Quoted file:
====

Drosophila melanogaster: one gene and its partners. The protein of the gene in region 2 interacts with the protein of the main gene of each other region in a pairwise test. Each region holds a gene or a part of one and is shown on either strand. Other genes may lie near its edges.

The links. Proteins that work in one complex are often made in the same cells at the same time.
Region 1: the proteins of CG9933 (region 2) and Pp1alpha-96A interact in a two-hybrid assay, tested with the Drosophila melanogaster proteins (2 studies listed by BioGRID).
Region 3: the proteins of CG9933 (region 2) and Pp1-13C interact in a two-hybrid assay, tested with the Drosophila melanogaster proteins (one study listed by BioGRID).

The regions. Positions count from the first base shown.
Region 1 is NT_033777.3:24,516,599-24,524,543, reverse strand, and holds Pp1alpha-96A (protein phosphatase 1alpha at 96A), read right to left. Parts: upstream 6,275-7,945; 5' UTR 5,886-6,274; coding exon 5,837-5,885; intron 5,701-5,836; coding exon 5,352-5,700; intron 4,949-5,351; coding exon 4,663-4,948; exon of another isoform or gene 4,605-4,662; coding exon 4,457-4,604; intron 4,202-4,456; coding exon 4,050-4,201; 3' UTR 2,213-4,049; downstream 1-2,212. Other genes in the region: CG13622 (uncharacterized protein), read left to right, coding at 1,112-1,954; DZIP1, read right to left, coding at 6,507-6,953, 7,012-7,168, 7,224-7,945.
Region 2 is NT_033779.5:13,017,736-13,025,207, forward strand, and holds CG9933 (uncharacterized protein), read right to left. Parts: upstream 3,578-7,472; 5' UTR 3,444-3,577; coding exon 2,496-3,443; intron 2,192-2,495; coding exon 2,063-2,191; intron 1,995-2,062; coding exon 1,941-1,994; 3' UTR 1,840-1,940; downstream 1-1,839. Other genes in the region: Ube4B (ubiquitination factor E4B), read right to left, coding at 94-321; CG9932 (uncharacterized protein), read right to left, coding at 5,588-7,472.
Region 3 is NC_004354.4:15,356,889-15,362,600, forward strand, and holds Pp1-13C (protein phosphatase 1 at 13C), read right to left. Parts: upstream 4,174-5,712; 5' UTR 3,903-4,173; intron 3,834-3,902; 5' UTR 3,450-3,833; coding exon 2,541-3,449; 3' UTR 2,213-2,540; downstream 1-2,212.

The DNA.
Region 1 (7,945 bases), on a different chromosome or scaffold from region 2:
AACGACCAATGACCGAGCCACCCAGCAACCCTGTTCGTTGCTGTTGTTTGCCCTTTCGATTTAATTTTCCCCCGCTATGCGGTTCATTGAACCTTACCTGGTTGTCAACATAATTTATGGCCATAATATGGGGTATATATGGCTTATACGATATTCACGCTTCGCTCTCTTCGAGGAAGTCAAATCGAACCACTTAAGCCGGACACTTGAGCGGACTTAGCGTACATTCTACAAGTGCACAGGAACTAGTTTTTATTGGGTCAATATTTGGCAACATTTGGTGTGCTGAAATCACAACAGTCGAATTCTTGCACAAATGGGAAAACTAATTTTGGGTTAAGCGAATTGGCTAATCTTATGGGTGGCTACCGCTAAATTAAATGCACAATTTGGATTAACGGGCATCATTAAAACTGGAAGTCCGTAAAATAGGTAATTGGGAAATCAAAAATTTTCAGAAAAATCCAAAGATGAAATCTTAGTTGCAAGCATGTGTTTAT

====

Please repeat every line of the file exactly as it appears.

Drosophila melanogaster: one gene and its partners. The protein of the gene in region 2 interacts with the protein of the main gene of each other region in a pairwise test. Each region holds a gene or a part of one and is shown on either strand. Other genes may lie near its edges.

The links. Proteins that work in one complex are often made in the same cells at the same time.
Region 1: the proteins of CG9933 (region 2) and Pp1alpha-96A interact in a two-hybrid assay, tested with the Drosophila melanogaster proteins (2 studies listed by BioGRID).
Region 3: the proteins of CG9933 (region 2) and Pp1-13C interact in a two-hybrid assay, tested with the Drosophila melanogaster proteins (one study listed by BioGRID).

The regions. Positions count from the first base shown.
Region 1 is NT_033777.3:24,516,599-24,524,543, reverse strand, and holds Pp1alpha-96A (protein phosphatase 1alpha at 96A), read right to left. Parts: upstream 6,275-7,945; 5' UTR 5,886-6,274; coding exon 5,837-5,885; intron 5,701-5,836; coding exon 5,352-5,700; intron 4,949-5,351; coding exon 4,663-4,948; exon of another isoform or gene 4,605-4,662; coding exon 4,457-4,604; intron 4,202-4,456; coding exon 4,050-4,201; 3' UTR 2,213-4,049; downstream 1-2,212. Other genes in the region: CG13622 (uncharacterized protein), read left to right, coding at 1,112-1,954; DZIP1, read right to left, coding at 6,507-6,953, 7,012-7,168, 7,224-7,945.
Region 2 is NT_033779.5:13,017,736-13,025,207, forward strand, and holds CG9933 (uncharacterized protein), read right to left. Parts: upstream 3,578-7,472; 5' UTR 3,444-3,577; coding exon 2,496-3,443; intron 2,192-2,495; coding exon 2,063-2,191; intron 1,995-2,062; coding exon 1,941-1,994; 3' UTR 1,840-1,940; downstream 1-1,839. Other genes in the region: Ube4B (ubiquitination factor E4B), read right to left, coding at 94-321; CG9932 (uncharacterized protein), read right to left, coding at 5,588-7,472.
Region 3 is NC_004354.4:15,356,889-15,362,600, forward strand, and holds Pp1-13C (protein phosphatase 1 at 13C), read right to left. Parts: upstream 4,174-5,712; 5' UTR 3,903-4,173; intron 3,834-3,902; 5' UTR 3,450-3,833; coding exon 2,541-3,449; 3' UTR 2,213-2,540; downstream 1-2,212.

The DNA.
Region 1 (7,945 bases), on a different chromosome or scaffold from region 2:
AACGACCAATGACCGAGCCACCCAGCAACCCTGTTCGTTGCTGTTGTTTGCCCTTTCGATTTAATTTTCCCCCGCTATGCGGTTCATTGAACCTTACCTGGTTGTCAACATAATTTATGGCCATAATATGGGGTATATATGGCTTATACGATATTCACGCTTCGCTCTCTTCGAGGAAGTCAAATCGAACCACTTAAGCCGGACACTTGAGCGGACTTAGCGTACATTCTACAAGTGCACAGGAACTAGTTTTTATTGGGTCAATATTTGGCAACATTTGGTGTGCTGAAATCACAACAGTCGAATTCTTGCACAAATGGGAAAACTAATTTTGGGTTAAGCGAATTGGCTAATCTTATGGGTGGCTACCGCTAAATTAAATGCACAATTTGGATTAACGGGCATCATTAAAACTGGAAGTCCGTAAAATAGGTAATTGGGAAATCAAAAATTTTCAGAAAAATCCAAAGATGAAATCTTAGTTGCAAGCATGTGTTTAT